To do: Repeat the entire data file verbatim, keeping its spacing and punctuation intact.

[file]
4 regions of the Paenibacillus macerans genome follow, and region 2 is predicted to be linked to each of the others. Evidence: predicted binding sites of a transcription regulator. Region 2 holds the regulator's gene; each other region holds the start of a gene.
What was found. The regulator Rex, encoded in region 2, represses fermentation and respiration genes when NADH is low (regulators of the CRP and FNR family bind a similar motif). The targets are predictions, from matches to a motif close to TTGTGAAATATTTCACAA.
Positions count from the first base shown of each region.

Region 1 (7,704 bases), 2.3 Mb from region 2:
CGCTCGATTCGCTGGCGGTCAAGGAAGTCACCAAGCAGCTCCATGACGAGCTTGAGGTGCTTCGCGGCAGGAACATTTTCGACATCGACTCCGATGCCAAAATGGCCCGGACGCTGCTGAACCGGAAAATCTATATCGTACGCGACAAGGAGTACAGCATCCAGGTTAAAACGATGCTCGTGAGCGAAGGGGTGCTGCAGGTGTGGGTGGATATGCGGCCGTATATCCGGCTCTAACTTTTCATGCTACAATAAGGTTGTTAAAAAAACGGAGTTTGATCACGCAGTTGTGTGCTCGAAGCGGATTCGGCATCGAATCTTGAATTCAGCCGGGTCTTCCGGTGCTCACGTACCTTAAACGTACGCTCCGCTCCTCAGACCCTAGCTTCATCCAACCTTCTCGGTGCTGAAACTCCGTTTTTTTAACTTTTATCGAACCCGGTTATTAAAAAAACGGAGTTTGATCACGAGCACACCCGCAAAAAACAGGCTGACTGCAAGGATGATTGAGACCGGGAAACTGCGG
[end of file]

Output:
4 regions of the Paenibacillus macerans genome follow, and region 2 is predicted to be linked to each of the others. Evidence: predicted binding sites of a transcription regulator. Region 2 holds the regulator's gene; each other region holds the start of a gene.
What was found. The regulator Rex, encoded in region 2, represses fermentation and respiration genes when NADH is low (regulators of the CRP and FNR family bind a similar motif). The targets are predictions, from matches to a motif close to TTGTGAAATATTTCACAA.
Positions count from the first base shown of each region.

Region 1 (7,704 bases), 2.3 Mb from region 2:
CGCTCGATTCGCTGGCGGTCAAGGAAGTCACCAAGCAGCTCCATGACGAGCTTGAGGTGCTTCGCGGCAGGAACATTTTCGACATCGACTCCGATGCCAAAATGGCCCGGACGCTGCTGAACCGGAAAATCTATATCGTACGCGACAAGGAGTACAGCATCCAGGTTAAAACGATGCTCGTGAGCGAAGGGGTGCTGCAGGTGTGGGTGGATATGCGGCCGTATATCCGGCTCTAACTTTTCATGCTACAATAAGGTTGTTAAAAAAACGGAGTTTGATCACGCAGTTGTGTGCTCGAAGCGGATTCGGCATCGAATCTTGAATTCAGCCGGGTCTTCCGGTGCTCACGTACCTTAAACGTACGCTCCGCTCCTCAGACCCTAGCTTCATCCAACCTTCTCGGTGCTGAAACTCCGTTTTTTTAACTTTTATCGAACCCGGTTATTAAAAAAACGGAGTTTGATCACGAGCACACCCGCAAAAAACAGGCTGACTGCAAGGATGATTGAGACCGGGAAACTGCGG